The White Horse
"You and me," he says, sliding the five-pound note across the counter, "we could get into some serious trouble."
Jen nods, says, "That so?"
She's heard it all before, and then some. Comes with the job, guys hitting on her all the time. She doesn't mind though, not really, even the drunks and the losers and the sad old men who dribble into their pints and have nowhere to go. These days, she takes anything she can get. This guy's different, though. She shakes her head. Can't believe what she's just said. They're all different, she thinks, till you get to know them.
Michael looks around. The White Horse on a Tuesday night. The place is a fucking dump. A few empty tables in the corner, a games room on the other side of the swing doors, five or six rooms upstairs.
It's been quiet all night and it's just the two of them now.
Jen leans forward, elbows on the counter. Close enough for him to smell her perfume. Close enough to get a good look at her. He guesses she's around sixty, maybe older. Cherry-red lipstick, big head of red hair, like an old movie star. Figure to go with it, packed into a little black dress that clings to her like a second skin. Bit too much makeup, if he's being picky. But just a bit. And he's not picky.
"How about it?" he says. "You and me?"
"So, I'm married." She holds up her hand, shows off her ring. "Twenty-two years."
He shrugs. "I've got a room upstairs."
"Good for you."
She thinks about it, but not for long. "Okay, why not."
The husband sits in the corner on the other side of the swing doors. There's an old pool table in the middle of the floor. One of the legs is missing, the sagging corner propped up with a makeshift pile of bricks. The husband sits in the dark and watches the table, expecting it to collapse under its own weight at any moment. He can't remember how long he's been sitting there, but he's heard everything he needs to hear.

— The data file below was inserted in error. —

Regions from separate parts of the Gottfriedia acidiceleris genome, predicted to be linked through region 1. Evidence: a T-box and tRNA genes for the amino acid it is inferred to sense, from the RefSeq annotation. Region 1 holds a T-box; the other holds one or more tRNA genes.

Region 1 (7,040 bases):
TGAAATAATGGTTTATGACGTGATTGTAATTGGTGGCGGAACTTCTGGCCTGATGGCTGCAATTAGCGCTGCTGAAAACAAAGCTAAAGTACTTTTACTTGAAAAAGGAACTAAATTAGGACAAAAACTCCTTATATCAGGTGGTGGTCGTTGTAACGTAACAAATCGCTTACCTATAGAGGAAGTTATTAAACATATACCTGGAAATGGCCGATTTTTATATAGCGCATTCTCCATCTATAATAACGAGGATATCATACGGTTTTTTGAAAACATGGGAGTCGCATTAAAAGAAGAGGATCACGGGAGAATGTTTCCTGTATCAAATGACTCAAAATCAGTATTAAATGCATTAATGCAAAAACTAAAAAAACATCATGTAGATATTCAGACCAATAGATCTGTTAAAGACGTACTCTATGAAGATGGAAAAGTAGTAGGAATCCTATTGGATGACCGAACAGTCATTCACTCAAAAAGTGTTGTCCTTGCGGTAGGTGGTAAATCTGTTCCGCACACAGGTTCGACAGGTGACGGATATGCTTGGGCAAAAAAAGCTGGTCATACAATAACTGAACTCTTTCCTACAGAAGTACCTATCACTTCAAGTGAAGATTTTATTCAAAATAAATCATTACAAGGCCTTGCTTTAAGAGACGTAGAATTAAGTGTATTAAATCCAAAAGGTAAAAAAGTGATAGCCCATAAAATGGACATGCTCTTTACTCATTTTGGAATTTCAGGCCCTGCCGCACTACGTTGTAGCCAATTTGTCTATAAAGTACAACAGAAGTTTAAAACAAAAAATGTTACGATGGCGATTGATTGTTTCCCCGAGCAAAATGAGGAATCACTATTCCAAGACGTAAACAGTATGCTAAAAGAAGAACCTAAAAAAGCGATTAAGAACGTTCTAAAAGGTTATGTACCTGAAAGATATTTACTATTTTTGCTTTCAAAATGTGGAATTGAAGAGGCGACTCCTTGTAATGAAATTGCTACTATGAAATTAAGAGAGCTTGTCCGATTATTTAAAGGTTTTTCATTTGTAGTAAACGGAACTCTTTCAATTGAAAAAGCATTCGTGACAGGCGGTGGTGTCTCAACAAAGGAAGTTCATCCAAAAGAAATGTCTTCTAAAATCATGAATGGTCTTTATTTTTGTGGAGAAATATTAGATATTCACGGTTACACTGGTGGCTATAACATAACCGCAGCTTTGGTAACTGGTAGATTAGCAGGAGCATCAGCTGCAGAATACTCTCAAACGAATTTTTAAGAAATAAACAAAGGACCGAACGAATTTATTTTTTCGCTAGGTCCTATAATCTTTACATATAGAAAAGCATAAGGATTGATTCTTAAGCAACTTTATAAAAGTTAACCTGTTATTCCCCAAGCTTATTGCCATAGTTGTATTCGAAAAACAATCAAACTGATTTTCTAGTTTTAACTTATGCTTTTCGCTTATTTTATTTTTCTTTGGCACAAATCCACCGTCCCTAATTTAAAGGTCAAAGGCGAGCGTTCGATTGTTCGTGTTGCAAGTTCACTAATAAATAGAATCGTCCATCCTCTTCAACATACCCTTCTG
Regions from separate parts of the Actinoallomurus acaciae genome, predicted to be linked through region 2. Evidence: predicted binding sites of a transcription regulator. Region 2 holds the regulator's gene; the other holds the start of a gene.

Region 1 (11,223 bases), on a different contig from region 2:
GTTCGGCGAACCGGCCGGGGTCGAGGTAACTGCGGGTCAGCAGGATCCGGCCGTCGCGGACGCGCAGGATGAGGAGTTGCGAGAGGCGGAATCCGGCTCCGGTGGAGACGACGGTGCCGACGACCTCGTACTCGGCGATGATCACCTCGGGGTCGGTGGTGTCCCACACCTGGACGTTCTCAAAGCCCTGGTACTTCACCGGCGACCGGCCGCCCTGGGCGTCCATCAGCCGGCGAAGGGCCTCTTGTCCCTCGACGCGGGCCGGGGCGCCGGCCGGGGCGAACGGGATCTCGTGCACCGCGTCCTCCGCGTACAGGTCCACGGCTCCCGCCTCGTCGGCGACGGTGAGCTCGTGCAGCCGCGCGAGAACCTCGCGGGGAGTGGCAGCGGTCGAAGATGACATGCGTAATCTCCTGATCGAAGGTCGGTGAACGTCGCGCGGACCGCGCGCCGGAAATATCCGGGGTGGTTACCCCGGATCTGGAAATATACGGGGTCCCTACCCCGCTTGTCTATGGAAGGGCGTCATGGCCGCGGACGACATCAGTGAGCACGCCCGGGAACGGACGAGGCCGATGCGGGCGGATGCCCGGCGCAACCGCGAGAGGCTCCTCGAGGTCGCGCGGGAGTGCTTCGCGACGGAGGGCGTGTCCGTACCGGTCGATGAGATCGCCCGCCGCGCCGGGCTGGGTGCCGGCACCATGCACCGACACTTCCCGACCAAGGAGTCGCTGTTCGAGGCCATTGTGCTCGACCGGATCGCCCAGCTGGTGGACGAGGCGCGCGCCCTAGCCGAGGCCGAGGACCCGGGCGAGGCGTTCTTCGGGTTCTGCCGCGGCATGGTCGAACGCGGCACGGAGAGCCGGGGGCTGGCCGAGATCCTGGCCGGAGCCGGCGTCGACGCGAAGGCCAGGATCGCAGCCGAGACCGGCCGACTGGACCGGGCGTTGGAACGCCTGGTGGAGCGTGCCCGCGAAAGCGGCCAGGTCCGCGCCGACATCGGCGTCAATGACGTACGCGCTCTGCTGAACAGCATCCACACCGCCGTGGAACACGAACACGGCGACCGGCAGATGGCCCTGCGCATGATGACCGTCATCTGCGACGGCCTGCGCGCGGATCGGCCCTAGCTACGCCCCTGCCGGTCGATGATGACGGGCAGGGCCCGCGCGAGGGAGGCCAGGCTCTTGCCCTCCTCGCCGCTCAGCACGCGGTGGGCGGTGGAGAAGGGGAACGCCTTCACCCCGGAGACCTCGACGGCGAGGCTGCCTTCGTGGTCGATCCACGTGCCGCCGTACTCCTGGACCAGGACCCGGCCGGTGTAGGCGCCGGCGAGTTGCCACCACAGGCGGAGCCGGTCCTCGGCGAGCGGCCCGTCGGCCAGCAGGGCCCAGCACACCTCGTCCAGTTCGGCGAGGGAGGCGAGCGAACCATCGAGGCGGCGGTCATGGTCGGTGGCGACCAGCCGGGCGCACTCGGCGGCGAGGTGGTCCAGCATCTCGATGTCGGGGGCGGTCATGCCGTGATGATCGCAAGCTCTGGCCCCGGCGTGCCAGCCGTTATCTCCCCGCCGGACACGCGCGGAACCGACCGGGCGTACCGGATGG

Okay, why not.
He listens to their footsteps as they leave, sits there for another few minutes, and gets up. He walks through the swing doors and into the bar. He sees the guy's drink on the counter. He picks it up and swirls it around and knocks it back in one. He'd hoped it wouldn't come to this, but knows deep down it wasn't going to end any other way.
He grabs a bottle from behind the bar and makes his way upstairs.
It's a single room with a double bed. Not much else, just a small desk, a plastic chair, a cheap TV. A kettle, some tea bags but no cups.
Jen's at the window, looking up at the dirty grey sky. It's not too late, Michael thinks. She can still leave.
He watches her slip out of her dress, wriggling her hips, bending over. Too late now. She kicks her heels off and comes to him. Michael reaches out and caresses her shoulder. Her skin's soft and cold and white. He starts to take his jacket off, slowly. Stops when he hears the knock on the door.
He turns away from her. Doesn't look at her.
"I'm sorry," he says.
Michael said he'd wait downstairs. He'd have a drink, collect the rest of his money when the husband is done. Payment for a job well done, or something like that.
He pours himself some Scotch, some of the good stuff from the top shelf. He wonders why it doesn't feel right. Maybe because he can still smell her, can feel her cold skin on his fingers. Maybe because she's upstairs and he could still do something about it.
But he does nothing. Just pours another drink and raises his glass.
"To me," he says, emptying it in one go, feeling the burn in the back of his throat.
He leaves through the back, and walks away as fast as he can.
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